Homeless encampment in SF's Potrero Hill swept by DPW crew, problem persists

Today San Bruno Avenue in San Francisco’s Potrero Hill is nearly spotless, a far cry from a week ago when dozens of tents called it home.

This past Sunday the city sent in its Department of Public Works (DPW) crews to reclaim the street.  Everything was taken down moved or tossed away.

Frustrated business owners say the removal effort may have been a bust. 

“I am still upset, but pleased there has been a response,” said Noeme Chahenian. Chahenian owns a family jewelry business that sits on the edge of the encampment.  She has witnessed everything from drug use to violence through her back window. She appreciates the city's efforts, but says the big problem still remains.

“What happened to all those tents?  They didn’t go anywhere.  They just moved and spilled over into the neighboring streets.  So what we have now is actually even worse.”

A short block away on Alameda Street, new garbage and refuse piles have appeared including countless used needles.  Just a few feet away 45-year-old Kenny Smith is resetting his tent.  He was part of that mass cleansing on Sunday and only moved one street over.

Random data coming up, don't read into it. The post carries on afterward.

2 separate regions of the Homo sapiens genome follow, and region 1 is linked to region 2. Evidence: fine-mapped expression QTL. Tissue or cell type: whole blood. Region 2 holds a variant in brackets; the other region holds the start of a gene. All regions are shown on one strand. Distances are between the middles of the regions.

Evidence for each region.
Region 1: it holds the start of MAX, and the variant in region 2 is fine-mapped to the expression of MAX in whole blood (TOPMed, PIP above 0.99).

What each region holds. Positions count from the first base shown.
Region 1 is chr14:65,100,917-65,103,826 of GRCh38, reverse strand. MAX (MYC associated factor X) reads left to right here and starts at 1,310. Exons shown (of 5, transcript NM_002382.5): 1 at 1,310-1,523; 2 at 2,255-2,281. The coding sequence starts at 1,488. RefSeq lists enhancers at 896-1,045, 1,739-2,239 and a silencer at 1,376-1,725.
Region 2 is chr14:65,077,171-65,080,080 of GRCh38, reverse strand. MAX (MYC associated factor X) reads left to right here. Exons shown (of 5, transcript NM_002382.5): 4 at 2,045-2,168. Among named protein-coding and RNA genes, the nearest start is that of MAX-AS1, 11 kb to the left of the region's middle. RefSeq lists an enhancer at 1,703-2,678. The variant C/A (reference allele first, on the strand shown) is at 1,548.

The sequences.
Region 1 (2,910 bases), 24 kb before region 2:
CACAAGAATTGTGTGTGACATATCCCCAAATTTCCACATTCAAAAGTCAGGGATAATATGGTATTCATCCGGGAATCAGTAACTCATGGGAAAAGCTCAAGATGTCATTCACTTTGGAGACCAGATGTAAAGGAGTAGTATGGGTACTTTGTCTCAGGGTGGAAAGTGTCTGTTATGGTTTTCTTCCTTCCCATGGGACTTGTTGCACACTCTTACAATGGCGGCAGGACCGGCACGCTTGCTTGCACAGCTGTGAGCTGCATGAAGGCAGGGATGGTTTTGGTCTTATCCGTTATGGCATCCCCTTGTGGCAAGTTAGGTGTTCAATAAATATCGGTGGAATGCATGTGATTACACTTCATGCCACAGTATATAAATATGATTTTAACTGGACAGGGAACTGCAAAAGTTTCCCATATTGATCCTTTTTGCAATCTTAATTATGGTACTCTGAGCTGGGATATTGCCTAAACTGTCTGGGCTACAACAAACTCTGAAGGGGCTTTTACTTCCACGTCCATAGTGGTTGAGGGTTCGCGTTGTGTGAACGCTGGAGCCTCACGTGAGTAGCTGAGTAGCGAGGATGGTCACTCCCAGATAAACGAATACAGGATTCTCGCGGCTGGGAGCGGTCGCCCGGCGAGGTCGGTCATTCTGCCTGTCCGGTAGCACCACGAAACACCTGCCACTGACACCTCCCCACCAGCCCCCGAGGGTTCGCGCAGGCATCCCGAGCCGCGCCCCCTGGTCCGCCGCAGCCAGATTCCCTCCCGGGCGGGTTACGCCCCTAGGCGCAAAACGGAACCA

“They are playing musical chairs.  It’s really stressful. It’s really inconvenient and stressful for people out here that don’t have a home. For those that do have a home they’re blessed,” said Smith who is homeless.

San Francisco’s Homeless Outreach Team has met with business owners and encouraged them to protect their businesses, which is why the owners paid over $7,000 for 60 barricades and that’s not all.

“We should also put up lights, put up extra cameras and extra security, put planters out.  That’s all great, but we’ve done that already.  But, that’s city property!  I don’t agree. I think the city should being doing that,” said Noeme Chahenian.

Leslie Dean is the manager of the Daltile Design Center on Utah Street.  She is spearheading a group of 80 business owners and working with the SF Homeless Outreach Team to not only clean the neighborhood, but get the homeless under a warm roof.

“Things on this street are better now, but we still have a long way to go.  There is a plan in progress through a resolution to break apart the encampment and get the homeless shelter and service they need.   That should happen at the end of April,” said Dean.  

If you are concerned about a homeless person in San Francisco contact the Homeless Outreach Team or call 311 to make a report.